If the stop-gap measure passes, it will give lawmakers until Dec. 21 to reach a spending deal. Democrats and Republicans are billions of dollars apart on how much to allocate toward a border wall.

The Hill: Clock ticks down on GOP Congress.

The Hill: Agreement to pass a two-week temporary measure through Dec. 21 gives lawmakers more time to “work around where we are,” a GOP senator explains.

This week, lawmakers and the White House will focus almost exclusively on the life of the 41st president in ceremonies leading up to Bush’s memorial service at the National Cathedral in Washington on Wednesday.

Bloomberg: Trump saluted 41’s casket in the Capitol Rotunda on Monday night.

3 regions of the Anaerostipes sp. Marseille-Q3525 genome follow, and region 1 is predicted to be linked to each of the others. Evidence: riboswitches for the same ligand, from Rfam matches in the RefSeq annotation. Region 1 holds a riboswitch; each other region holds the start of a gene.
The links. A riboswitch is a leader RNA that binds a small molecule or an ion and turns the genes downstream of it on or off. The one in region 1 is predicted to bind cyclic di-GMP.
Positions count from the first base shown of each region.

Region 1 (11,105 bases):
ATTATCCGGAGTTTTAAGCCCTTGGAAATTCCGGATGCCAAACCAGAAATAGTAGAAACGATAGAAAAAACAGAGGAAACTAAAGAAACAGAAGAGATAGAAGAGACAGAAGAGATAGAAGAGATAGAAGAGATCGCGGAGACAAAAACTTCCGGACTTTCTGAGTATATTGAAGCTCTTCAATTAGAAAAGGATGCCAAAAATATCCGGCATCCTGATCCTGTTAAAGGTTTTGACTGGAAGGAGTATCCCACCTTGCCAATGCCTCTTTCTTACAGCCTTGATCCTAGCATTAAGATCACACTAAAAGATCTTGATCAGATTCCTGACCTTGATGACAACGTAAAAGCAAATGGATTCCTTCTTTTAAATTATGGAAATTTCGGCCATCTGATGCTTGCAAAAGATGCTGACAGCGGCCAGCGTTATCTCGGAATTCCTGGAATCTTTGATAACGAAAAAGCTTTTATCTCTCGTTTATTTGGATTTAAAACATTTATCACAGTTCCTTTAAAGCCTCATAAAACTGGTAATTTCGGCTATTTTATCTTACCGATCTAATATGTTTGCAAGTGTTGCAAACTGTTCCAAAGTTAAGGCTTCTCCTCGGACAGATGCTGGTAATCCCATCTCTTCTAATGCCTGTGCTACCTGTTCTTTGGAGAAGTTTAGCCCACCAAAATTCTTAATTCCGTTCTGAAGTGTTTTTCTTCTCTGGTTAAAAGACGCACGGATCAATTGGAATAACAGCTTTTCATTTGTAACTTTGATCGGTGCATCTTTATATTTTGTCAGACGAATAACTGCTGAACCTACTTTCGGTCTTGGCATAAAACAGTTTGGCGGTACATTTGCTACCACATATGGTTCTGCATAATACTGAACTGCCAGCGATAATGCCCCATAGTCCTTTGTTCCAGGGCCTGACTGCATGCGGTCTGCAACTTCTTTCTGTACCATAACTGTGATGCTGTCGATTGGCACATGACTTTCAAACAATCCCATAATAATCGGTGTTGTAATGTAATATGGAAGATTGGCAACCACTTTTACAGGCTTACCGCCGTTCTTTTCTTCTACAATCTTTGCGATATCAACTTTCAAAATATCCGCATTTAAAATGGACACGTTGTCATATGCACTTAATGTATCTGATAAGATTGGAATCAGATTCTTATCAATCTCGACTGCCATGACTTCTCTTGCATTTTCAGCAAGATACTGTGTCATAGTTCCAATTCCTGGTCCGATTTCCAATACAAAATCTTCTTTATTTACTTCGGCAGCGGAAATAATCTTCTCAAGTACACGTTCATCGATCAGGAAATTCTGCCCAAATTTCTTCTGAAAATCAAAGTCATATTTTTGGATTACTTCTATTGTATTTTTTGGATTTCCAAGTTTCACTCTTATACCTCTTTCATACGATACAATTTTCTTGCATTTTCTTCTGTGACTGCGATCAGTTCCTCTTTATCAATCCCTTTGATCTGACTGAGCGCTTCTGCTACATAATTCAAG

Former President George W. Bush will eulogize his father tomorrow. Trump, who will not speak, and the three other living former U.S. presidents, Barack Obama, Bill Clinton and Jimmy Carter, are expected to attend.

Still, some legislative business is occurring out of the spotlight. CIA Director Gina Haspel will brief Senate leaders today on the death of Saudi journalist Jamal Khashoggi, after senators criticized her absence from a briefing last week (The Hill).

The Hill: Bush is hailed for principles as lawmakers pay respects.

The Hill: House postponed votes in deference to Bush’s passing.




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ADMINISTRATION: Auto subsidies: White House economic adviser Larry Kudlow said the administration intends to end federal subsidies for electric cars and other items, including renewable energy sources. On Monday, Trump’s adviser said he expected subsidies for buying electric cars to end in 2020 or 2021 (Reuters). … It’s unclear what, exactly, the administration can do without Congress (Bloomberg).